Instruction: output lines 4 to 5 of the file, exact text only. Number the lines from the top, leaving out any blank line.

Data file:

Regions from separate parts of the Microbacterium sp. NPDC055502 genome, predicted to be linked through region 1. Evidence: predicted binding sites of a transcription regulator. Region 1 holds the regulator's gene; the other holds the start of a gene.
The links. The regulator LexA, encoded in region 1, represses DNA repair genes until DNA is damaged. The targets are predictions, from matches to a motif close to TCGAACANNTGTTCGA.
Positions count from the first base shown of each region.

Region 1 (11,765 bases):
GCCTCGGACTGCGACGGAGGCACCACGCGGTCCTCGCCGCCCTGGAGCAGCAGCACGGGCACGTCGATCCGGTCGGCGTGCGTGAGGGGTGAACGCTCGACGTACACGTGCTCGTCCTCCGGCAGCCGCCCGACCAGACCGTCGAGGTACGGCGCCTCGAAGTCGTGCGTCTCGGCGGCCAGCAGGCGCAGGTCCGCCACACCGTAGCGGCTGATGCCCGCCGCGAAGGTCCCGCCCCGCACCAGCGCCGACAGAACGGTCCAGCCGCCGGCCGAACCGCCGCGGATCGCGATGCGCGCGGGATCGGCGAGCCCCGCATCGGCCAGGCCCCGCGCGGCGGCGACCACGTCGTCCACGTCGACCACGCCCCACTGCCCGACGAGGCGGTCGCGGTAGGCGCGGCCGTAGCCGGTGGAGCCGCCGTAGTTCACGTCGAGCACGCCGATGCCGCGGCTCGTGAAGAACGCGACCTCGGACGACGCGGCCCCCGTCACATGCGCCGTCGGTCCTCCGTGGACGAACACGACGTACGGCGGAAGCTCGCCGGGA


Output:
Region 1 (11,765 bases):
GCCTCGGACTGCGACGGAGGCACCACGCGGTCCTCGCCGCCCTGGAGCAGCAGCACGGGCACGTCGATCCGGTCGGCGTGCGTGAGGGGTGAACGCTCGACGTACACGTGCTCGTCCTCCGGCAGCCGCCCGACCAGACCGTCGAGGTACGGCGCCTCGAAGTCGTGCGTCTCGGCGGCCAGCAGGCGCAGGTCCGCCACACCGTAGCGGCTGATGCCCGCCGCGAAGGTCCCGCCCCGCACCAGCGCCGACAGAACGGTCCAGCCGCCGGCCGAACCGCCGCGGATCGCGATGCGCGCGGGATCGGCGAGCCCCGCATCGGCCAGGCCCCGCGCGGCGGCGACCACGTCGTCCACGTCGACCACGCCCCACTGCCCGACGAGGCGGTCGCGGTAGGCGCGGCCGTAGCCGGTGGAGCCGCCGTAGTTCACGTCGAGCACGCCGATGCCGCGGCTCGTGAAGAACGCGACCTCGGACGACGCGGCCCCCGTCACATGCGCCGTCGGTCCTCCGTGGACGAACACGACGTACGGCGGAAGCTCGCCGGGA